Kobe is frustrated, not sure teammates feel the same way

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Kobe Bryant’s way of dealing with adversity is simply to work harder. Get up more shots, work on more moves, get better. If you are not up for a challenge improve until you are.

The Lakers were not ready for the challenge of the Clippers Thursday night. For the Lakers (and their fans) it was a stark reminder of where their team is in comparison to a potential contender, and it’s not good.

Kobe was frustrated after the game, he told the media as reported by Dave McMenamin of ESPNLosAngeles.com. What may have frustrated him more was his teammates reaction.

“Once things got difficult, we need to step up and meet that challenge. I’m not very happy right now, and hopefully my teammates feel the same way.”

The problem is, Bryant seemed to know before those words even left his mouth that his teammates’ minds weren’t in the same head space as his, as he tries desperately to turn this season around.

“After we lose by 20 or 30 points, we definitely can’t be laughing and joking around with a team that just kicked your ass, that’s for sure,” Bryant said.

Kobe wasn’t naming names, but you get the feeling this was about Dwight Howard. For Howard, much like a younger LeBron James in Cleveland, the game had to be fun for him or he doesn’t play with the same energy or passion. And just watching Howard the last few weeks, he clearly is not having a lot of fun on the court.

So Kobe was asked about his relationship with Howard. Kobe had really bonded a lot with Andrew Bynum last All-Star Game, so McMenamin asked if Kobe thought is relationship with Howard could be strengthened this same way.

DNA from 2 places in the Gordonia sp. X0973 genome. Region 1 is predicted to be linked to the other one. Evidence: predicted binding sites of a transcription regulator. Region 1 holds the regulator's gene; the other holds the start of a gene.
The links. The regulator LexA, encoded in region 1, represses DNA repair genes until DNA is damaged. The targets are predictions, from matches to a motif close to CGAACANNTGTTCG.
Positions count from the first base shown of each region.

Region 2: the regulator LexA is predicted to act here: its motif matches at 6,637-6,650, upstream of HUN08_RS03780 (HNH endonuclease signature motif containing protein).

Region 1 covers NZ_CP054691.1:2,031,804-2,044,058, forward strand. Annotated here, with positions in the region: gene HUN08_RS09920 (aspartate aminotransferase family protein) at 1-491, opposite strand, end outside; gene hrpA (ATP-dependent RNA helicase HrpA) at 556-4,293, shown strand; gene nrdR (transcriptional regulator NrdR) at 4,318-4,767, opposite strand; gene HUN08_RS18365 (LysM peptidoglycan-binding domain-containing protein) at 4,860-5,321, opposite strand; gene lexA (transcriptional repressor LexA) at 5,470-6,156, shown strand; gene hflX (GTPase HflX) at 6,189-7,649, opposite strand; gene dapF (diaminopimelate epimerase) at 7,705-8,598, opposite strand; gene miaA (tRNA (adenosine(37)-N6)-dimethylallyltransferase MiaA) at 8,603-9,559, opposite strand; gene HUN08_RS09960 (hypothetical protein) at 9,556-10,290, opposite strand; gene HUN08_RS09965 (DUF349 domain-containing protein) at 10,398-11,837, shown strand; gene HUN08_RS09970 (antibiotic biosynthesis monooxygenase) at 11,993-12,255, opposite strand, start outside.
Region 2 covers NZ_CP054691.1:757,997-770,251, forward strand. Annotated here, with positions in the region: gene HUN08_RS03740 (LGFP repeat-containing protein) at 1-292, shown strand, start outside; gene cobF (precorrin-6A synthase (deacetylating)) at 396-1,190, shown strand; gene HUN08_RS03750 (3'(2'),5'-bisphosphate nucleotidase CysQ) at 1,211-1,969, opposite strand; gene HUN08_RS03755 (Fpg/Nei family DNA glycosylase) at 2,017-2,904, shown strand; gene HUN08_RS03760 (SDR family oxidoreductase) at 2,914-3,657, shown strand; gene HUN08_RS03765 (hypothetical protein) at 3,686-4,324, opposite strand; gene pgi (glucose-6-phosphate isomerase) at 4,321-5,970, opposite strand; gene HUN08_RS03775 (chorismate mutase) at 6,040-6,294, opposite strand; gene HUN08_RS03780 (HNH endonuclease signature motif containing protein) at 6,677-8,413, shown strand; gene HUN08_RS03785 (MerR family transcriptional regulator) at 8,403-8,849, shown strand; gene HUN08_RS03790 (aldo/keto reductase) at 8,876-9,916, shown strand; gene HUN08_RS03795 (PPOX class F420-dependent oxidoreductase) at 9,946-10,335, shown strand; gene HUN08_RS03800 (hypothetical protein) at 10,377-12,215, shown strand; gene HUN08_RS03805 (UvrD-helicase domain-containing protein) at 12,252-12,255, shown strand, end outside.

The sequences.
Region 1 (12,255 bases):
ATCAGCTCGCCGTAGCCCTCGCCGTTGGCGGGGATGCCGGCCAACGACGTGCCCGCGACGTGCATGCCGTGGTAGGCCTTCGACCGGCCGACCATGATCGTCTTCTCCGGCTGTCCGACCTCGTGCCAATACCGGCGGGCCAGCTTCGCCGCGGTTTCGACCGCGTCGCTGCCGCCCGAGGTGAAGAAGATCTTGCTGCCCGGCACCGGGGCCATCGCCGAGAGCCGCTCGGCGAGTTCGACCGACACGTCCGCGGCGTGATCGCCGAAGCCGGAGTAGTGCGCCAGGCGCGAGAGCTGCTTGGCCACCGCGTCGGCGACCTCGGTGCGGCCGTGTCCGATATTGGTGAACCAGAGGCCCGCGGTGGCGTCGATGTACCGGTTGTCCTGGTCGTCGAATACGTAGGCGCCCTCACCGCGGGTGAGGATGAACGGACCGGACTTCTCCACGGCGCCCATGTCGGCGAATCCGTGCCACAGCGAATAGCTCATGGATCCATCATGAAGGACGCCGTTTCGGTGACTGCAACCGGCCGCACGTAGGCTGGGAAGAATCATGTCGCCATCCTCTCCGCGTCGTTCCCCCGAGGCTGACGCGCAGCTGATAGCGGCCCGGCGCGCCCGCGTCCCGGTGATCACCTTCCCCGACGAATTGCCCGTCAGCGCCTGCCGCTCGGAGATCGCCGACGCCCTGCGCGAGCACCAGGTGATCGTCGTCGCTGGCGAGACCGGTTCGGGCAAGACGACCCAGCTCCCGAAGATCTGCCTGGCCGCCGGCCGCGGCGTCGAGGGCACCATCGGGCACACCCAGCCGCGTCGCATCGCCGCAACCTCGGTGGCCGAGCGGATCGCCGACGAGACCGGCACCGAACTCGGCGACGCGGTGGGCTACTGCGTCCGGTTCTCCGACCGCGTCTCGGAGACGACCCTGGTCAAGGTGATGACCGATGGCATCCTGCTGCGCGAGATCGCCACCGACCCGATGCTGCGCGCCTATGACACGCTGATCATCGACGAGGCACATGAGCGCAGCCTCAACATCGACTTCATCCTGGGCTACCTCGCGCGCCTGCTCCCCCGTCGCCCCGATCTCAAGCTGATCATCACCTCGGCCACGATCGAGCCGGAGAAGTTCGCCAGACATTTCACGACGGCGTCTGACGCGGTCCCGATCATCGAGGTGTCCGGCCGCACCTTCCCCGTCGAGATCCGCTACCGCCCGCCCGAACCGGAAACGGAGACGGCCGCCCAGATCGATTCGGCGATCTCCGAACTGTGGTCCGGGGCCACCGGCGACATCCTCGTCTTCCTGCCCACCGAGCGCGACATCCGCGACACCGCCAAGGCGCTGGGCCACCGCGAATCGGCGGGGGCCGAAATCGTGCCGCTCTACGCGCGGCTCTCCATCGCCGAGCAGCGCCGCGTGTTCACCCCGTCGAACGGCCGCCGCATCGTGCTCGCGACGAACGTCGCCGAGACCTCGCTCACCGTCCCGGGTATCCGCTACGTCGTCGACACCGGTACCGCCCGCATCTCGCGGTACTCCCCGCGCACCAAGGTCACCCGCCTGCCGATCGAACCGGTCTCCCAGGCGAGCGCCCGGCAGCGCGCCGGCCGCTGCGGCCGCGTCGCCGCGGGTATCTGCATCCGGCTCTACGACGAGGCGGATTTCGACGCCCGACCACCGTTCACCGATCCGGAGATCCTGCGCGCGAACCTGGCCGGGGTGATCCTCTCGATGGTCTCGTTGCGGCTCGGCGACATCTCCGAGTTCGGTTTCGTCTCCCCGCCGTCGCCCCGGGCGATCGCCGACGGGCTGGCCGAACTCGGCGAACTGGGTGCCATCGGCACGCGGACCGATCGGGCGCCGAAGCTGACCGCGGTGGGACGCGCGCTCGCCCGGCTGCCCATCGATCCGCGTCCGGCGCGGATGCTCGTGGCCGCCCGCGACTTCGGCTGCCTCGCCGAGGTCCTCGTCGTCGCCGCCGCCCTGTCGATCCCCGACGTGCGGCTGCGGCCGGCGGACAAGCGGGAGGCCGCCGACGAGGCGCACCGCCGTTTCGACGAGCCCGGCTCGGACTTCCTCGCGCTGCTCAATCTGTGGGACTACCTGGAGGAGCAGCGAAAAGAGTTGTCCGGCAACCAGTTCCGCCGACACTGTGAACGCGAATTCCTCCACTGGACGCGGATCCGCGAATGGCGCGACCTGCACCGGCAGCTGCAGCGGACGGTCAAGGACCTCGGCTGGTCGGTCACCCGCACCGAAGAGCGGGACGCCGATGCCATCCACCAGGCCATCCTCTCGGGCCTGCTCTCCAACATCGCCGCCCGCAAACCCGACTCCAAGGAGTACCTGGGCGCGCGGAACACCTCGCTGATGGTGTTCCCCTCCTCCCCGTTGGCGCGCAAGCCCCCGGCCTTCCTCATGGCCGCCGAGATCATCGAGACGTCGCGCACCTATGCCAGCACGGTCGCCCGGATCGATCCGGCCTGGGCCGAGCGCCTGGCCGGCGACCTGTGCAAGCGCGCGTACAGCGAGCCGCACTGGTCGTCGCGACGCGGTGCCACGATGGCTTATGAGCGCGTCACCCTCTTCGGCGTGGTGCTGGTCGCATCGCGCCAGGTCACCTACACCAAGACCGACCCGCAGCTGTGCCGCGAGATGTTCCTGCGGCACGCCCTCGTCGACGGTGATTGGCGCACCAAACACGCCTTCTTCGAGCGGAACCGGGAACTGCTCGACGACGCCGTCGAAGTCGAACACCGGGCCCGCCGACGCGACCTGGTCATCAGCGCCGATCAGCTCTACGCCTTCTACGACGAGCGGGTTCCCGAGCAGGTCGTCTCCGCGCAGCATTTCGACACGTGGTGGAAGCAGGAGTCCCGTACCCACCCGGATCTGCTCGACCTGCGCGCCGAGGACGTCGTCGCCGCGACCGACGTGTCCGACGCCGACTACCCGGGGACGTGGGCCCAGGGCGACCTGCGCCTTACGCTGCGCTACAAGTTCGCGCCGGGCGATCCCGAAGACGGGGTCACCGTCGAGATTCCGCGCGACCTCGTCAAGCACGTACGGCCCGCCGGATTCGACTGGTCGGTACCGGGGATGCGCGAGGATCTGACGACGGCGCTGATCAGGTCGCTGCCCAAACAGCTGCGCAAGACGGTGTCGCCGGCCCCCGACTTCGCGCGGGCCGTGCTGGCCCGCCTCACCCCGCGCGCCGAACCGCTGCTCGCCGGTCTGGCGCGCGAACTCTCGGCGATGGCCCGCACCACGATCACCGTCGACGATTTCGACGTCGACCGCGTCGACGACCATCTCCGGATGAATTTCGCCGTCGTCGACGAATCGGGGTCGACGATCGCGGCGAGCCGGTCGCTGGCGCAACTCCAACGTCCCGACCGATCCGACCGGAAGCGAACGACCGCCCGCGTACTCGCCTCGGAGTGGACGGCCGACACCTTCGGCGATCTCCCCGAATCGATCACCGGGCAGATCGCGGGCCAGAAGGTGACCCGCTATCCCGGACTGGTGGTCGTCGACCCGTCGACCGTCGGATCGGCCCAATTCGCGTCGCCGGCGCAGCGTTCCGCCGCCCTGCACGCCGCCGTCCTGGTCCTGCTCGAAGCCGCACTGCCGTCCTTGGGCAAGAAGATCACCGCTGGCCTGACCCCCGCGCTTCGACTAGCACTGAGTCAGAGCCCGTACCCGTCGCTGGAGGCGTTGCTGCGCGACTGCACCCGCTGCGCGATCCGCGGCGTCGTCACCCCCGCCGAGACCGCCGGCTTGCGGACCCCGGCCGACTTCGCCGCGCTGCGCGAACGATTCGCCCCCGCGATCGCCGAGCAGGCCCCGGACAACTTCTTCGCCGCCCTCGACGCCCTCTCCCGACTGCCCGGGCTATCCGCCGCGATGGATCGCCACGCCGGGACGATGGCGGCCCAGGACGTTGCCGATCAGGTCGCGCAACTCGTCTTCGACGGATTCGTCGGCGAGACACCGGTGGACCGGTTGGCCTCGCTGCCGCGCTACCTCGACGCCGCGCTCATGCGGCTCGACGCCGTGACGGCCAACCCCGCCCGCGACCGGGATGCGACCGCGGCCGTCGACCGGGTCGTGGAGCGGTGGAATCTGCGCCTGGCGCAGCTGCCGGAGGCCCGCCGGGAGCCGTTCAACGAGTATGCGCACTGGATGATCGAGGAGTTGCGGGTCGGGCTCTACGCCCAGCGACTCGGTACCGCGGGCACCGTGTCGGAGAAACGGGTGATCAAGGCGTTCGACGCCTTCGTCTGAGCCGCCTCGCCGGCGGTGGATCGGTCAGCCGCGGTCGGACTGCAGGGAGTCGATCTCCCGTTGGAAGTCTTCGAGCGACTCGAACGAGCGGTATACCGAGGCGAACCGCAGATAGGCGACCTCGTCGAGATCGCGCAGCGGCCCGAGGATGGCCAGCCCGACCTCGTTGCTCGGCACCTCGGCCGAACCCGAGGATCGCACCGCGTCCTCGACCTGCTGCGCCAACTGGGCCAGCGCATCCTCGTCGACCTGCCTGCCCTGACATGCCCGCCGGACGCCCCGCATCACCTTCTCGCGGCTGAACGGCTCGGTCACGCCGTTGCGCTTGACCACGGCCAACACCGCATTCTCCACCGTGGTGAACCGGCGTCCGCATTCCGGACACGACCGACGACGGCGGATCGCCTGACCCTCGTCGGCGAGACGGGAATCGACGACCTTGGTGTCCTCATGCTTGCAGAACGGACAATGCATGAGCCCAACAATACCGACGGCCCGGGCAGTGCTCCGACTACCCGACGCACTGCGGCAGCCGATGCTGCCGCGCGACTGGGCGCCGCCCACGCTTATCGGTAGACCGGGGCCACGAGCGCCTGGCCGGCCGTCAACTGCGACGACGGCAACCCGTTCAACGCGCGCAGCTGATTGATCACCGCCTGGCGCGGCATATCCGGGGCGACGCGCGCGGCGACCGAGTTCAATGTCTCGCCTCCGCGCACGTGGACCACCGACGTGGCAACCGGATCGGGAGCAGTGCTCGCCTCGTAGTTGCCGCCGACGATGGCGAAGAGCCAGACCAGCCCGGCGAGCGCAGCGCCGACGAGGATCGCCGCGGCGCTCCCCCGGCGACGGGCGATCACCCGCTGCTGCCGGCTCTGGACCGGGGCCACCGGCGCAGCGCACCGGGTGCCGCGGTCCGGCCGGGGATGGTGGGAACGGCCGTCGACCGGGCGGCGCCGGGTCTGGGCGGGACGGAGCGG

“I don’t know how much more we need to strengthen it really,” Bryant said of his relationship with Dwight Howard. “I think it’s where it should be. The communication that I have with him is about execution and about what he needs to do on the court. That’s where it’s going to stay.”

Okay then.

So, still think the Lakers are going to make the playoffs this season?

Pacers’ Lance Stephenson will get his chance, but coming off the bench

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Indiana is Myles Turner‘s team now. Gone from last season are Paul George, Monta Ellis, Jeff Teague, Aaron Brooks and more. More than just Turner, everyone on the Pacers’ roster is going to get a chance to shine.

That includes Lance Stephenson.

But he will do that coming off the bench, coach Nate McMillan told the Pacers’ website.

Coach Nate McMillan said he has a starting lineup in mind heading into training camp, but wouldn’t reveal it. He did acknowledge, however, that Lance Stephenson likely will start the season as the sixth man…

“I hope he can establish (that role),” McMillan said. “A sixth man is like a starter, and he can be a guy who can do a lot of things with that second group with his ability to handle the ball, score the ball. He’s an unselfish player.”

Stephenson was only with the Pacers for a few games at the end of last season, but he was their second best player in the postseason brought an energy and toughness the team lacked. He hit threes (62 percent for the Pacers), played hard, and looked more like the guy Indiana had years ago than the guy who has bounced around the league since. But that was a very small sample size, it’s something else to do this over the course of a season.